On the NFL
9:45 PM CST, November 17, 2012
You might think Josh McCown won't be around long enough for his cup of coffee to stop steaming.
Maybe you are right.
But don't be surprised if McCown has an impact on this season for the Bears, or if he has an impact on seasons to come.
With Jay Cutler still feeling the effects of a concussion, McCown is the perfect solution for the Bears. He will be the perfect solution any time they have a quarterback injury because he knows the system and is an ideal fit in the locker room.
McCown and Cutler are the Felix and Oscar of the NFL. McCown gives the Bears better chemistry and better karma.
Oh, and he has proven he can win with this team.
McCown even could affect the Bears game Monday night. Don't forget, he was in camp with the 49ers last year. He knows their offense, and he knows their defense.
One of the fatal mistakes of the 2011 season was waiting until the fifth game without Cutler before giving McCown a shot. If the offense doesn't move with Jason Campbell, McCown is a legitimate option.
McCown has been around the NFL a long time. He has had his struggles. He is a journeyman, no more.
But it's possible he is better prepared to get under center than ever. Last year before he came to Chicago, he took a volunteer job coaching quarterbacks at Marvin Ridge High School in suburban Charlotte, N.C. He did the same thing this fall.
He loved working with the kids, but there was an ancillary benefit.
"When you coach, you see a game through a different lens," he said. "It was beneficial. It gives you an edge."
Coaching, or perhaps a front office NFL job, could be in McCown's future. In fact, the Bears gave him some feelers when they released him in training camp. But for now, maybe for a few years even, the 33-year-old wants to play. And he wants to play in Chicago.
"From a loyalty standpoint, I appreciated them giving me a shot last year," he said. "I spent the offseason and camp with them. The people in the locker room, and the coaches, I really like this place."
The Bears might cut McCown again. They might bring him back again. Maybe this will go on and on until his hair is gray.
But eventually, you get the feeling Josh McCown is going to have an impact somehow, someway on the Bears.
Numbers games: Dueling Pro Bowlers
Tim Jennings and Charles Tillman have received more Pro Bowl votes from fans than any other NFC cornerbacks (Jennings leads Tillman by nearly 36,000 votes), and both could represent the conference at the game.
Having two cornerbacks from the same team seems unlikely, but it has happened five times since 2002. The latest Pro Bowl corners from the same team were the Packers' Charles Woodson and Tramon Williams in 2010.
If only one Bear could go, who is worthier? Let's compare them statistically, with a little help from STATS.
The first important thing to know is Jennings has been thrown at much more than Tillman. He has been targeted 80 times, Tillman 50.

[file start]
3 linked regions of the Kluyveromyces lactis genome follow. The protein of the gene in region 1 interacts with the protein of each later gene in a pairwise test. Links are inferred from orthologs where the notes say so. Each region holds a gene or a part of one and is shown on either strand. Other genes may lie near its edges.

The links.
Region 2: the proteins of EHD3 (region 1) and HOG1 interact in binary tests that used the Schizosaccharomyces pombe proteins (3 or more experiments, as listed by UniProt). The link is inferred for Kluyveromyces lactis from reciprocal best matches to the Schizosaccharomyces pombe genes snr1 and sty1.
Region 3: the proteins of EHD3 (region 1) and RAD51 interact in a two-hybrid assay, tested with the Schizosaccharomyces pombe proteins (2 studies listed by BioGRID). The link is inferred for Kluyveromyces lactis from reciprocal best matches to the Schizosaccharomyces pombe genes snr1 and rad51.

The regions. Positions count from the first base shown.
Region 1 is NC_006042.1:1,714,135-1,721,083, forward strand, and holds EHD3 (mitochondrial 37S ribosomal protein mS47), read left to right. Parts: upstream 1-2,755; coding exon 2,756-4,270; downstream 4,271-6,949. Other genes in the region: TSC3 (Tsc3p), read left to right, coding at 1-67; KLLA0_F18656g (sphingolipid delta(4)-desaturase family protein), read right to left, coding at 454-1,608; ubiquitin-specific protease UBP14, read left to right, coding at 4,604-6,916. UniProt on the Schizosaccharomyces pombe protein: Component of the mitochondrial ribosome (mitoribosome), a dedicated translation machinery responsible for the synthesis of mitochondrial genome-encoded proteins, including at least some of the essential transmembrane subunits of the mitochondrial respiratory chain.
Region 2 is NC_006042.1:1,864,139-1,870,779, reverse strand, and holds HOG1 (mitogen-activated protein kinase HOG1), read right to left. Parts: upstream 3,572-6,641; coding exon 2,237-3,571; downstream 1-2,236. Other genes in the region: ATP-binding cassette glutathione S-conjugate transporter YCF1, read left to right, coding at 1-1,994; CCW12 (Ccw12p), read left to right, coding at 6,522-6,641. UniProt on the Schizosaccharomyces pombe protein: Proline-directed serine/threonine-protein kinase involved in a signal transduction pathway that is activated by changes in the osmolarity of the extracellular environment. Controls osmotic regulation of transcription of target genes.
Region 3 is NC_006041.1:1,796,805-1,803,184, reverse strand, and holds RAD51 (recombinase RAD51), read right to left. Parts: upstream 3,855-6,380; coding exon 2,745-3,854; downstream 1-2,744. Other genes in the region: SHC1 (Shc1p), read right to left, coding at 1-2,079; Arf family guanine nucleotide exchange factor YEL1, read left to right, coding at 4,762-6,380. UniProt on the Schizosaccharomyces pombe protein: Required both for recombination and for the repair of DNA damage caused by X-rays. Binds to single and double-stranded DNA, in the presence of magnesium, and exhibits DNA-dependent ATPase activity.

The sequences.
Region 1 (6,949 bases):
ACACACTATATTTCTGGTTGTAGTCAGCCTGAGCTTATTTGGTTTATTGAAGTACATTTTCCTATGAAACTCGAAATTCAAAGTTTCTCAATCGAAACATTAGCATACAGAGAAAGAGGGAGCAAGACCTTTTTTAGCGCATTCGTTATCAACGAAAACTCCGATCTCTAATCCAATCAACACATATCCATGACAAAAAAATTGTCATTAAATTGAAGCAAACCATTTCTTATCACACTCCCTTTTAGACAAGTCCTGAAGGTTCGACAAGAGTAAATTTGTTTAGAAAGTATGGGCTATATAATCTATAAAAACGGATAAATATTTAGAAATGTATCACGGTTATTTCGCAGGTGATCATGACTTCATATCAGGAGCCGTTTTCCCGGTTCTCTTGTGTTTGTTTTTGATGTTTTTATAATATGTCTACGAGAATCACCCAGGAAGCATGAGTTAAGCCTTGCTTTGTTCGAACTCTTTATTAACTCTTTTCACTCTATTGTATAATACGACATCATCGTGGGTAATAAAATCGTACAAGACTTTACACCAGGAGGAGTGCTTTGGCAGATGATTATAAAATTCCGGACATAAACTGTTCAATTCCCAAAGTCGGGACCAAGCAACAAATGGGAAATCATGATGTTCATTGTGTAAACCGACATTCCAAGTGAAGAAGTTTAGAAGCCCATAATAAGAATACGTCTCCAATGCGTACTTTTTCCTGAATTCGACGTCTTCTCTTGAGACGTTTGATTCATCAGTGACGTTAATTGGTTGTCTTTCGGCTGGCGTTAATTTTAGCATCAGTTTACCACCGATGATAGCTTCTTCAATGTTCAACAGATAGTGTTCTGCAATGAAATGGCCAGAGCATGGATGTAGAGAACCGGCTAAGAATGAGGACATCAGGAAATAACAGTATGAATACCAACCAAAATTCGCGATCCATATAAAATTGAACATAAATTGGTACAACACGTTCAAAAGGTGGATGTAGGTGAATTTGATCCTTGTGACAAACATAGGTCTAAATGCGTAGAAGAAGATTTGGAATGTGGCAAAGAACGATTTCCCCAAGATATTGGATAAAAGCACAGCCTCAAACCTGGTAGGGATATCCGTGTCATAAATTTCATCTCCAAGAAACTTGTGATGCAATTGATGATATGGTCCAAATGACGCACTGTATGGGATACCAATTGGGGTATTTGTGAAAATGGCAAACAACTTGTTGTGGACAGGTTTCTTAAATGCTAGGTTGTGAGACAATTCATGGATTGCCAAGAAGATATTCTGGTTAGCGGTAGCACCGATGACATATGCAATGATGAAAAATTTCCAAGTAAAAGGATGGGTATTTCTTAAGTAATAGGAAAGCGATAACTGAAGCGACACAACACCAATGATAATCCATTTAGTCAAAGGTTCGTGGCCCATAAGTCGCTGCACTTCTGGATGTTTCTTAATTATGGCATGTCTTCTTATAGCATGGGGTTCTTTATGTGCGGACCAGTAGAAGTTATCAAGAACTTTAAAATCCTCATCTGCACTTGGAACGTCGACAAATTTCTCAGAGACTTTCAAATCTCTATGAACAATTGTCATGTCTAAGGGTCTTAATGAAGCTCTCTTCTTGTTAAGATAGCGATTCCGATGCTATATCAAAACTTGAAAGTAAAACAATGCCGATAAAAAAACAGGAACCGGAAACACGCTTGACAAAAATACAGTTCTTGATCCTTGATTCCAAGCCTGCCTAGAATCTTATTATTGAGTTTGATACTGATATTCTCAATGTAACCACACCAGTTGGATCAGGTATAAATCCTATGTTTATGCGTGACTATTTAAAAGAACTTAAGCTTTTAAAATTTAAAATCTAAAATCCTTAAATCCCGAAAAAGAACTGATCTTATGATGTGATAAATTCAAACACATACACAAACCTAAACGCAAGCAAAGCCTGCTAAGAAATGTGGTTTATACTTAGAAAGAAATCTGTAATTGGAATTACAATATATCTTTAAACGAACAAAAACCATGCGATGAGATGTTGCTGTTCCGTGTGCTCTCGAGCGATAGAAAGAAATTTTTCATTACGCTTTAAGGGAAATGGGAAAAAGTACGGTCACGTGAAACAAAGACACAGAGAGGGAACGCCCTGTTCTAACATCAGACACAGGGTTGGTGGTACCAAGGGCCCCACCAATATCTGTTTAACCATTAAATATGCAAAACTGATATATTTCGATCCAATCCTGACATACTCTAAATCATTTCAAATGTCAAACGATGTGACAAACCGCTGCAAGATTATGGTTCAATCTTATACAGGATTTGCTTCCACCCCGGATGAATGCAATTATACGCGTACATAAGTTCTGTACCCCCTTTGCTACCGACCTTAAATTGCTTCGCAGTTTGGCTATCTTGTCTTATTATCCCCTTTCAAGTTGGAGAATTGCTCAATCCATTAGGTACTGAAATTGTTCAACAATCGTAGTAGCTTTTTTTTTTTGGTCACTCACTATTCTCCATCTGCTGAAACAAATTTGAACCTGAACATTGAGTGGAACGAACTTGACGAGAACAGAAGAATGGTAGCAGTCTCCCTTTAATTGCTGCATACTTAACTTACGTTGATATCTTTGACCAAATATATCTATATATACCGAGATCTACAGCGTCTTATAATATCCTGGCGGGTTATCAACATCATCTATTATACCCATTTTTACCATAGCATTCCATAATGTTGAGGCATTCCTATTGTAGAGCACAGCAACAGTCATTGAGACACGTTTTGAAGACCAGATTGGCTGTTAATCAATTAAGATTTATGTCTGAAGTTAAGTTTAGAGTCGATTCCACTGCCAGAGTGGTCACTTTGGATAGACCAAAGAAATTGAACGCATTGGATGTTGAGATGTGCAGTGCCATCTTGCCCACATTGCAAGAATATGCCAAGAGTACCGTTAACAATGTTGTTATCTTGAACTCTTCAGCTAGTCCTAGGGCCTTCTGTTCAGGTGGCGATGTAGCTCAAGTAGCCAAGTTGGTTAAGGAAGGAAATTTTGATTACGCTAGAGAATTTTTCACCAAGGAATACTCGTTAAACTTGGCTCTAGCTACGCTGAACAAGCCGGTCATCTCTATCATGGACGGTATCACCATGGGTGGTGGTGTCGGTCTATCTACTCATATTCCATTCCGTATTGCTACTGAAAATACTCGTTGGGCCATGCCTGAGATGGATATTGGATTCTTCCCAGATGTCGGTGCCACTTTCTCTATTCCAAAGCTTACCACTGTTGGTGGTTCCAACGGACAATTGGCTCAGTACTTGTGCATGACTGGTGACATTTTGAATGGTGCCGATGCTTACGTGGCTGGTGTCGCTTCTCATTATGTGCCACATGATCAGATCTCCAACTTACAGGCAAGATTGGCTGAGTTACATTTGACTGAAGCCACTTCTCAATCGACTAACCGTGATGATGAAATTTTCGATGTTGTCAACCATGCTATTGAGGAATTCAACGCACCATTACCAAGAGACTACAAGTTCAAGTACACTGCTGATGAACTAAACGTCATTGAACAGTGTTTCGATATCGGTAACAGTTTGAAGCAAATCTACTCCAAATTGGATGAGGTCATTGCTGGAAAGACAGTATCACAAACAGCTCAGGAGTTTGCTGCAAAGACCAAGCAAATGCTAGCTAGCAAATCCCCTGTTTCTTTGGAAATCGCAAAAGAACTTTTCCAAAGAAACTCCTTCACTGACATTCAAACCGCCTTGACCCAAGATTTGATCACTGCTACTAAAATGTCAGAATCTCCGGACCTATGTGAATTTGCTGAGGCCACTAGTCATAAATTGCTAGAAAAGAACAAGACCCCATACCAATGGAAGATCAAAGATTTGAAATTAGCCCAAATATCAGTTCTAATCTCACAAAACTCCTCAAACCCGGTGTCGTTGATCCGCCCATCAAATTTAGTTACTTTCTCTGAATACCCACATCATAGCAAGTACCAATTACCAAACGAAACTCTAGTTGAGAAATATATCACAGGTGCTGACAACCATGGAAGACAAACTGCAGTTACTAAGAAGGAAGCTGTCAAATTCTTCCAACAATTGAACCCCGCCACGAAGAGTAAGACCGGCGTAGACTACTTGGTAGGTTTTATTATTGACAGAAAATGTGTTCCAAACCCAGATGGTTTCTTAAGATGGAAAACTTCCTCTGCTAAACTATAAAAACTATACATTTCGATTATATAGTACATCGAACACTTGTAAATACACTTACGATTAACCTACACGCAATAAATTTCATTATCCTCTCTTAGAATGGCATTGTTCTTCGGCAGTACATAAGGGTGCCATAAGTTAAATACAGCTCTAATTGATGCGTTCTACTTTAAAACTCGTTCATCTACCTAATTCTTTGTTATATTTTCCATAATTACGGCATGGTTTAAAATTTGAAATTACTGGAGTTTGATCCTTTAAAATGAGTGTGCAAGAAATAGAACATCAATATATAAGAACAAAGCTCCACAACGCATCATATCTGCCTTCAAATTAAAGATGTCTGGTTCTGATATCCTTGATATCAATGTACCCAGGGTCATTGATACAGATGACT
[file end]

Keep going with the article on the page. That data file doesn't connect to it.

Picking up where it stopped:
Considering Tillman frequently has been matched against the opponents' best receivers, that target number tells us opposing quarterbacks are shying away from him.
But they are connecting a greater percentage of passes thrown his way. Tillman's "burn percentage" is .620, compared to .463 for Jennings.
Jennings has 18 passes defended and eight interceptions compared to eight and two for Tillman, so he clearly has been more aggressive going after the ball.
But when opponents connect, they have had bigger gains against Jennings. They have averaged 13.5 yards per completion at Jennings, compared to 10.4 at Tillman. Jennings also has been beaten for two touchdowns; Tillman has yet to give up one.
Of course, Tillman has forced seven fumbles and Jennings none.
Front office chess: Punting Podlesh
Wednesday the Bears worked out four punters — Spencer Lanning and Ryan Quigley, each of whom had been with the team in previous offseasons, and Chas Henry and Ryan Tydlacka.
This clearly is an indication the team is less than thrilled with the recent performances of Adam Podlesh, who ranks 30th in the NFL in punting average (41.7) and 21st in net average (38.4).
The workouts gave the Bears an idea of where each of the free agent punters are currently from an ability standpoint. If they have to make a move, they now know who they like the best.
But cutting Podlesh would be a last resort, because the Bears made a significant investment in him.
Before the 2011 season, they signed him to a five-year, $10 million deal. They gave him $2 million to sign and guaranteed him $3.5 million.
If the Bears cut Podlesh this season, they will take a $1.4 salary cap hit in 2013 for a punter who isn't even on their roster. And they will use up more cap space for another punter.
It's not a pretty picture. So Podlesh's contract may help him stay employed.
If he continues down his performance path, however, no contract is going to save him. That was the message that was sent Wednesday.
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